The plight of rural poor living in interior villages, as most of our project beneficiaries do, was terrible.  These are the worst affected. Most people in our project areas do not have bank accounts. Many do not have IDs required for exchange of old notes. For most of our beneficiaries, the only bank or ATM in the area (which most of the time were not working) is 5 to 12 kms away, and without availability of regular public transport, accessing it had become a huge nightmare. Some villagers own bikes, but there was no money for fuel. Small marginal farmers cultivating fruit and vegetables, couldn’t sell them, as people had no cash to buy them, and thus incurred heavy losses. Most of our beneficiaries who are daily wage workers, were deprived of their livelihood, as their employers had no cash to pay them. The women in these areas, who are mostly daily wage laborers, are in the habit of saving little sums of money at home in cash. They often put aside money without the knowledge of their husbands, building a nest egg for themselves and their children, and a safety net against emergencies. For those who are victims of abuse, it is a much needed safety net. This is no ‘black money’, but money earned through a great deal of hard work and sacrifice. Overnight, these entire savings of women suddenly became ‘invalid tender’ thus stripping them of all their hard earned money. In many cases they couldn’t exchange it due to lack of identity papers or bank accounts or had to struggle to find some outlets for exchange. In many households, exposure of this savings strategy of the housewives led to many cases of domestic violence. However, though there was no cash, there was the traditional trust in these village communities, which helped them to surf over the tides by getting their daily needed commodities on credit.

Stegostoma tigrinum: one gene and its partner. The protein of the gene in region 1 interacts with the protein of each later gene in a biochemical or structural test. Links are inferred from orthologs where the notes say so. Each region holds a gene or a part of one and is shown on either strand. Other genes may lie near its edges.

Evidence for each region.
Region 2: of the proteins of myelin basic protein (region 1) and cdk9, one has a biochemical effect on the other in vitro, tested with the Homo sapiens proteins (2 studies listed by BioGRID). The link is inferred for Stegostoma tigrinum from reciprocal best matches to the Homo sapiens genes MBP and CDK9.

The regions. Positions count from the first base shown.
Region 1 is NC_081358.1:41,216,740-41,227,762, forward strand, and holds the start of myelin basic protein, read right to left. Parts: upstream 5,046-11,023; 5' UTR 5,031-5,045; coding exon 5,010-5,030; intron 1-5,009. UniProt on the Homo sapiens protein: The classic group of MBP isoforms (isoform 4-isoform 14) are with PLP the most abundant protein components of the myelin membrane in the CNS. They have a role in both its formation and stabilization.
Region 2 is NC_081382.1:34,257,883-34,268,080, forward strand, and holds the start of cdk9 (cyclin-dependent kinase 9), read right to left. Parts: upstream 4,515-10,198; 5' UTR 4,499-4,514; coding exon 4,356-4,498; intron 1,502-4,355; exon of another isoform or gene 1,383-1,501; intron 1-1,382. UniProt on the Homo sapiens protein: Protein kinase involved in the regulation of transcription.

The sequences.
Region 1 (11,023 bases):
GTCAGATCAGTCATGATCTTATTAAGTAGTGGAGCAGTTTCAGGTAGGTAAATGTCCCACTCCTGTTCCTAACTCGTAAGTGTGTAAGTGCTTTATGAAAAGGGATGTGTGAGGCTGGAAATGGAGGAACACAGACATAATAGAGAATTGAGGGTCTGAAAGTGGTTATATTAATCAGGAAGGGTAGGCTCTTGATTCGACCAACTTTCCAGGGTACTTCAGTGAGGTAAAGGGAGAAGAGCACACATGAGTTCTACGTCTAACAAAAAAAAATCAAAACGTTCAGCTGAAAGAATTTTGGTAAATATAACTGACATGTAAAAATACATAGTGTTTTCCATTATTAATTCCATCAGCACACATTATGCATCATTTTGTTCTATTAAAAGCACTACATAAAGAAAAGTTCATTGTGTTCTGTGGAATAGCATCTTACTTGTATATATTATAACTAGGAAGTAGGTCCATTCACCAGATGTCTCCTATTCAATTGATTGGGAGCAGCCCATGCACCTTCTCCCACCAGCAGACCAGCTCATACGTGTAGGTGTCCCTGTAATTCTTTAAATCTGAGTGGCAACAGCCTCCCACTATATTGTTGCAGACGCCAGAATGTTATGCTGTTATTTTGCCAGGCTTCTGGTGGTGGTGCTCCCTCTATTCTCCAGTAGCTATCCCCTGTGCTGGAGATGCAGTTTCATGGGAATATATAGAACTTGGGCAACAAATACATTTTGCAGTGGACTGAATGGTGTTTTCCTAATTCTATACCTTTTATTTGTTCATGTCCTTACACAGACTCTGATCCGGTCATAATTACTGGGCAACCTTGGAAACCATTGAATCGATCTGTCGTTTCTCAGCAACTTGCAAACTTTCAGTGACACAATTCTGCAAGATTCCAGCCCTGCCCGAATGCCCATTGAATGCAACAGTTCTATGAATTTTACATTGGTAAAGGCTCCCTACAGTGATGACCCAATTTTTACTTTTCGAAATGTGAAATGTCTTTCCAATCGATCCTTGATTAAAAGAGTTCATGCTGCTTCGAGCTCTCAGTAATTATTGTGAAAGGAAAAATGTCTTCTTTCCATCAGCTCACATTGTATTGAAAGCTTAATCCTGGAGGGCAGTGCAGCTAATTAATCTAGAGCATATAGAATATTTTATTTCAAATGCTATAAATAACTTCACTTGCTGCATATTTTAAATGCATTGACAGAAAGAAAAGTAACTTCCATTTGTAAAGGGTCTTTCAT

WSHG Member Counting Money

Members of the community told an interesting story to me during the demonetisation drive. One of the village landlords suddenly started constructing a huge granite stone compound wall for his farm extending to about 2 kms, the cost of which would run into several lacks of rupees. Many locals wondered where all the money for this came from, when even banks were not issuing more than Rs. 2000 per person per week, that too, after waiting on long serpentine queues, and often coming back empty-handed. The talk among the poor in the village was that a local politician, who held black money was aware of the suffering, starvation and deprivation in the village, and intended to help them out, gave one huge bag of his demonetised notes to this particular landlord for distribution to the poor in the village. However, instead of distributing it to the poor, he made use of it for constructing his own farm compound wall. This story may or may not be true, and may be just a rumour but it reflects the mindset of these rural people in the midst of their sufferings, dreaming of someone coming with bags of money and helping them out of their suffering.

In the history of independent India, there were two demonetisations prior to this.  One in January 1946 and the second one in 1978.  In both cases, it had very little impact on black money but at least the common people were not hurt. Whereas Modi’s demonetisation hurt the poorest, not the richest."

This article was written by John Fernades, Director of MASARD, one of Salt of the Earth’s partners in India. If you are in a position to do so, please support SOTE by donating here. If you want to read more, head back to SOTE's blog page

Tom Edwards